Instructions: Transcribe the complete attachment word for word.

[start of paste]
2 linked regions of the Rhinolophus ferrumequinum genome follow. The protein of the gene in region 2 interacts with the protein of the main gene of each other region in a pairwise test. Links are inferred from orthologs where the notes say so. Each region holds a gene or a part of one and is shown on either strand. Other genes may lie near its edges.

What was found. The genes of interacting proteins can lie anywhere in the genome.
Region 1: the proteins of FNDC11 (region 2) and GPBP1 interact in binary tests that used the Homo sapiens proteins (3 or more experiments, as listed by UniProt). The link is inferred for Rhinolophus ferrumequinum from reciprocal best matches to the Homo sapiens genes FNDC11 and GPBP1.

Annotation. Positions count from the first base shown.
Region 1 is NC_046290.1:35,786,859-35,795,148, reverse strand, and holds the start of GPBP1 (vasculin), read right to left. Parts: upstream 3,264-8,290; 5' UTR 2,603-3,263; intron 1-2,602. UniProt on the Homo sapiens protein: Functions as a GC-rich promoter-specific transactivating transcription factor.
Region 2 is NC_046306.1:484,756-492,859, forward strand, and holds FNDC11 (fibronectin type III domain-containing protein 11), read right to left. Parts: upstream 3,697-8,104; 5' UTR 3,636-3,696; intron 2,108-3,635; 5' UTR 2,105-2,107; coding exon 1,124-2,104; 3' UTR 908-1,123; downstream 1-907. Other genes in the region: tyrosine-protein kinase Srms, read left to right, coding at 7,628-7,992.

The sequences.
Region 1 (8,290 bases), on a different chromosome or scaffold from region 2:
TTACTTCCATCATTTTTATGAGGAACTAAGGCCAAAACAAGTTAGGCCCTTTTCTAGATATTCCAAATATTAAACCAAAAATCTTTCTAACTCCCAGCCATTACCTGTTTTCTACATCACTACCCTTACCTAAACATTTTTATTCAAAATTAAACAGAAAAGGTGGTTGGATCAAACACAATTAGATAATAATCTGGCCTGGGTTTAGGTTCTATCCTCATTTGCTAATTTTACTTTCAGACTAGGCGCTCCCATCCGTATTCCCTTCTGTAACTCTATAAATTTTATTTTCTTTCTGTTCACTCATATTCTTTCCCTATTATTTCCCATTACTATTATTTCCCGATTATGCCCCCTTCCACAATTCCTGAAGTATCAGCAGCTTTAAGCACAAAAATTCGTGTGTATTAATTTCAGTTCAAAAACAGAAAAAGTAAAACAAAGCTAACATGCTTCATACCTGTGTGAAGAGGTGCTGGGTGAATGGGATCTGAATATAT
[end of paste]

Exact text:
2 linked regions of the Rhinolophus ferrumequinum genome follow. The protein of the gene in region 2 interacts with the protein of the main gene of each other region in a pairwise test. Links are inferred from orthologs where the notes say so. Each region holds a gene or a part of one and is shown on either strand. Other genes may lie near its edges.

What was found. The genes of interacting proteins can lie anywhere in the genome.
Region 1: the proteins of FNDC11 (region 2) and GPBP1 interact in binary tests that used the Homo sapiens proteins (3 or more experiments, as listed by UniProt). The link is inferred for Rhinolophus ferrumequinum from reciprocal best matches to the Homo sapiens genes FNDC11 and GPBP1.

Annotation. Positions count from the first base shown.
Region 1 is NC_046290.1:35,786,859-35,795,148, reverse strand, and holds the start of GPBP1 (vasculin), read right to left. Parts: upstream 3,264-8,290; 5' UTR 2,603-3,263; intron 1-2,602. UniProt on the Homo sapiens protein: Functions as a GC-rich promoter-specific transactivating transcription factor.
Region 2 is NC_046306.1:484,756-492,859, forward strand, and holds FNDC11 (fibronectin type III domain-containing protein 11), read right to left. Parts: upstream 3,697-8,104; 5' UTR 3,636-3,696; intron 2,108-3,635; 5' UTR 2,105-2,107; coding exon 1,124-2,104; 3' UTR 908-1,123; downstream 1-907. Other genes in the region: tyrosine-protein kinase Srms, read left to right, coding at 7,628-7,992.

The sequences.
Region 1 (8,290 bases), on a different chromosome or scaffold from region 2:
TTACTTCCATCATTTTTATGAGGAACTAAGGCCAAAACAAGTTAGGCCCTTTTCTAGATATTCCAAATATTAAACCAAAAATCTTTCTAACTCCCAGCCATTACCTGTTTTCTACATCACTACCCTTACCTAAACATTTTTATTCAAAATTAAACAGAAAAGGTGGTTGGATCAAACACAATTAGATAATAATCTGGCCTGGGTTTAGGTTCTATCCTCATTTGCTAATTTTACTTTCAGACTAGGCGCTCCCATCCGTATTCCCTTCTGTAACTCTATAAATTTTATTTTCTTTCTGTTCACTCATATTCTTTCCCTATTATTTCCCATTACTATTATTTCCCGATTATGCCCCCTTCCACAATTCCTGAAGTATCAGCAGCTTTAAGCACAAAAATTCGTGTGTATTAATTTCAGTTCAAAAACAGAAAAAGTAAAACAAAGCTAACATGCTTCATACCTGTGTGAAGAGGTGCTGGGTGAATGGGATCTGAATATAT